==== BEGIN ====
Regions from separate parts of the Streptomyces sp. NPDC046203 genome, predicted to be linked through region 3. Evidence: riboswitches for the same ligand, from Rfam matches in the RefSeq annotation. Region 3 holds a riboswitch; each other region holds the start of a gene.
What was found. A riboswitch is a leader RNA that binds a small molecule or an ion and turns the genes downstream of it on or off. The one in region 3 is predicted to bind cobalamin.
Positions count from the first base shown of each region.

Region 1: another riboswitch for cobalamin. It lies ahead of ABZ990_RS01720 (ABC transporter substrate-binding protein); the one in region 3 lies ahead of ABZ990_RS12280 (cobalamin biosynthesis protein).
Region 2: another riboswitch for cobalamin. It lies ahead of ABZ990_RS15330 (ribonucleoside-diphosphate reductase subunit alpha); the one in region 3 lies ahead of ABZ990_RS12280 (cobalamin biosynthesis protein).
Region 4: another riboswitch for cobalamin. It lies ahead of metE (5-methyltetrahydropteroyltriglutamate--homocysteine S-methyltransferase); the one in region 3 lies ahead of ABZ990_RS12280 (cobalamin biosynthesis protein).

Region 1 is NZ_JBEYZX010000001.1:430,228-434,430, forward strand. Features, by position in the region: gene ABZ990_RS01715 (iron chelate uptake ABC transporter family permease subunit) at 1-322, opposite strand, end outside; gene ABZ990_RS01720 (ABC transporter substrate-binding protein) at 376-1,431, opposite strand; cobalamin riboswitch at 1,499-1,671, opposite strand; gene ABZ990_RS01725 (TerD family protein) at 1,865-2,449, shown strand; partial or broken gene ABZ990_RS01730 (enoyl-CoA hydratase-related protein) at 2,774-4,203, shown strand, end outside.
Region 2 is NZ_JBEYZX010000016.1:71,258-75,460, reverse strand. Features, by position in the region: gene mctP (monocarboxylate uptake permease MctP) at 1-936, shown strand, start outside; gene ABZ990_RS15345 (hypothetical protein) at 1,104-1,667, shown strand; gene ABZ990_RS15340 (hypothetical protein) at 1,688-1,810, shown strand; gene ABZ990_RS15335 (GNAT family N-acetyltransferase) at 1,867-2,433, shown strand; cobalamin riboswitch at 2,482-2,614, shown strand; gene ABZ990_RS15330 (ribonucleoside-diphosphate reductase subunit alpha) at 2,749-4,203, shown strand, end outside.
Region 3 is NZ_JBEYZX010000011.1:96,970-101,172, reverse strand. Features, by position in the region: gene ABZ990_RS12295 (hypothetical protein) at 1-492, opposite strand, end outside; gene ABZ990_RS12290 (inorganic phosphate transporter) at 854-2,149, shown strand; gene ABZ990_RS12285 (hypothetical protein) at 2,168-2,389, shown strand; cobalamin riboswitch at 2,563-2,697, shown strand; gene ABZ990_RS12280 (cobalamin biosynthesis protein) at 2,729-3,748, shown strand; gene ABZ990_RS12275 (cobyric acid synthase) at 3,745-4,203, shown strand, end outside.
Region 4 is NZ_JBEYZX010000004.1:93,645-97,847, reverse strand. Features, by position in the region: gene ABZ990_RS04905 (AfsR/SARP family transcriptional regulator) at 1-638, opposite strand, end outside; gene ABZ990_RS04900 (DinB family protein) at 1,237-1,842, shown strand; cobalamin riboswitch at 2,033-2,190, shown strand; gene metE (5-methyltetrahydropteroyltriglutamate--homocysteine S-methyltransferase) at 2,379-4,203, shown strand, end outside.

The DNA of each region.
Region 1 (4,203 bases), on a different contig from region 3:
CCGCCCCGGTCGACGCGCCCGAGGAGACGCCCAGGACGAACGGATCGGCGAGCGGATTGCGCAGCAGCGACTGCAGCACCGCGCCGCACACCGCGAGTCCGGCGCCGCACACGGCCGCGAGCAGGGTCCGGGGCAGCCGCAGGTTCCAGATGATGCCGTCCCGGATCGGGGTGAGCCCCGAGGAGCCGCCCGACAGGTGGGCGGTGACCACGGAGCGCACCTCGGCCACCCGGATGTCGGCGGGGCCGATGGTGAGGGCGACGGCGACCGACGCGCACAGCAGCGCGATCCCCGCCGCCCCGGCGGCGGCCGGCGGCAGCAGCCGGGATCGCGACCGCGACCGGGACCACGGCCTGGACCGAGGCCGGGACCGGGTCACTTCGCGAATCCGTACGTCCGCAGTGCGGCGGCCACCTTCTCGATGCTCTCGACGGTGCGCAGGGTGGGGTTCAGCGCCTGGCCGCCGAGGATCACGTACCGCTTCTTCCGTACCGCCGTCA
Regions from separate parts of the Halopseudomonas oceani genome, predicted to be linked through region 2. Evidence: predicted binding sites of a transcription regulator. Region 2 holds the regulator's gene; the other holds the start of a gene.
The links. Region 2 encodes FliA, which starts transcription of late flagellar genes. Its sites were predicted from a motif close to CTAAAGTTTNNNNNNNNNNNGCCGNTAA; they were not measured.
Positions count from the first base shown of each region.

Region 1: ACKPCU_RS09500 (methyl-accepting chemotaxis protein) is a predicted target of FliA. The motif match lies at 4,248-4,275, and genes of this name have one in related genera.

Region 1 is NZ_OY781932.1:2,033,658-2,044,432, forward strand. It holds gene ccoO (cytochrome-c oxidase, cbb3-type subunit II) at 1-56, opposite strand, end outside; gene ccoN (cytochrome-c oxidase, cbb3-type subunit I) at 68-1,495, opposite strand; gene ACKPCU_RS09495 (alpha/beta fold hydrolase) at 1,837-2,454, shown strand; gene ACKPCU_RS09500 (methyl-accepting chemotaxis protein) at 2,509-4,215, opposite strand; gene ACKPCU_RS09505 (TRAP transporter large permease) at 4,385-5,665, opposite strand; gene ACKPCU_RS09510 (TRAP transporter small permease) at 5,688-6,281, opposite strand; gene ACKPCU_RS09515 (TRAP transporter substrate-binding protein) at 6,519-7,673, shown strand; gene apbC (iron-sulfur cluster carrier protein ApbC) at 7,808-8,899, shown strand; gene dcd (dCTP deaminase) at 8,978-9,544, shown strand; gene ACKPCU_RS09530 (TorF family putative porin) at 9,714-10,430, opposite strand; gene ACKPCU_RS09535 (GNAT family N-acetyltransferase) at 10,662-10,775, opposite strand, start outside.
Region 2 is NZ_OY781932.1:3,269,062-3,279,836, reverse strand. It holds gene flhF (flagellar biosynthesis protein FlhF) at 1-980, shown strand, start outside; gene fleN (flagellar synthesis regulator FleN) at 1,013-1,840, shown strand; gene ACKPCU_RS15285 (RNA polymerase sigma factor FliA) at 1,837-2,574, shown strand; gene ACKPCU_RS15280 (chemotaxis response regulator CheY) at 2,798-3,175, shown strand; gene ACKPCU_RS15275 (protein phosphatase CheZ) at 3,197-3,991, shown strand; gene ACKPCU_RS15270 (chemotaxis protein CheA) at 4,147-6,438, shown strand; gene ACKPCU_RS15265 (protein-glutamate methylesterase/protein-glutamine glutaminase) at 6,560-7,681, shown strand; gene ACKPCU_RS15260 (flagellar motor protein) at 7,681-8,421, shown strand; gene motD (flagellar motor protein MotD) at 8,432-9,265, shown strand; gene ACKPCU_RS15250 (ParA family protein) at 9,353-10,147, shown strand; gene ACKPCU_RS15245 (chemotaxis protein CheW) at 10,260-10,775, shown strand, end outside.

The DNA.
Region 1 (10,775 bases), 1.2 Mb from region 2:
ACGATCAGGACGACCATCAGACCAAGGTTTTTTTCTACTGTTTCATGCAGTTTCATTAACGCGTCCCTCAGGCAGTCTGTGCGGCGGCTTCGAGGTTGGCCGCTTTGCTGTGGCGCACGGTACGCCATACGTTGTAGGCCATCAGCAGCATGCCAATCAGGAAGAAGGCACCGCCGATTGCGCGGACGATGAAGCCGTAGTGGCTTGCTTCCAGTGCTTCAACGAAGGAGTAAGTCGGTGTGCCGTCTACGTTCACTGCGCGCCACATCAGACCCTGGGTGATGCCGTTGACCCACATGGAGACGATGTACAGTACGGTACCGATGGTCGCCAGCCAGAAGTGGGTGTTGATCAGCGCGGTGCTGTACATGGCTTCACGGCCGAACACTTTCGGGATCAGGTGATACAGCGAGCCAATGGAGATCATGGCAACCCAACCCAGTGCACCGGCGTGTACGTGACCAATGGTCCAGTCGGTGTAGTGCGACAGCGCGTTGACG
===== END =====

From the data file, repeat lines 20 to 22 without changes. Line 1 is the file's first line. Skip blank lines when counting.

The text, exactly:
The DNA.
Region 1 (10,775 bases), 1.2 Mb from region 2:
ACGATCAGGACGACCATCAGACCAAGGTTTTTTTCTACTGTTTCATGCAGTTTCATTAACGCGTCCCTCAGGCAGTCTGTGCGGCGGCTTCGAGGTTGGCCGCTTTGCTGTGGCGCACGGTACGCCATACGTTGTAGGCCATCAGCAGCATGCCAATCAGGAAGAAGGCACCGCCGATTGCGCGGACGATGAAGCCGTAGTGGCTTGCTTCCAGTGCTTCAACGAAGGAGTAAGTCGGTGTGCCGTCTACGTTCACTGCGCGCCACATCAGACCCTGGGTGATGCCGTTGACCCACATGGAGACGATGTACAGTACGGTACCGATGGTCGCCAGCCAGAAGTGGGTGTTGATCAGCGCGGTGCTGTACATGGCTTCACGGCCGAACACTTTCGGGATCAGGTGATACAGCGAGCCAATGGAGATCATGGCAACCCAACCCAGTGCACCGGCGTGTACGTGACCAATGGTCCAGTCGGTGTAGTGCGACAGCGCGTTGACG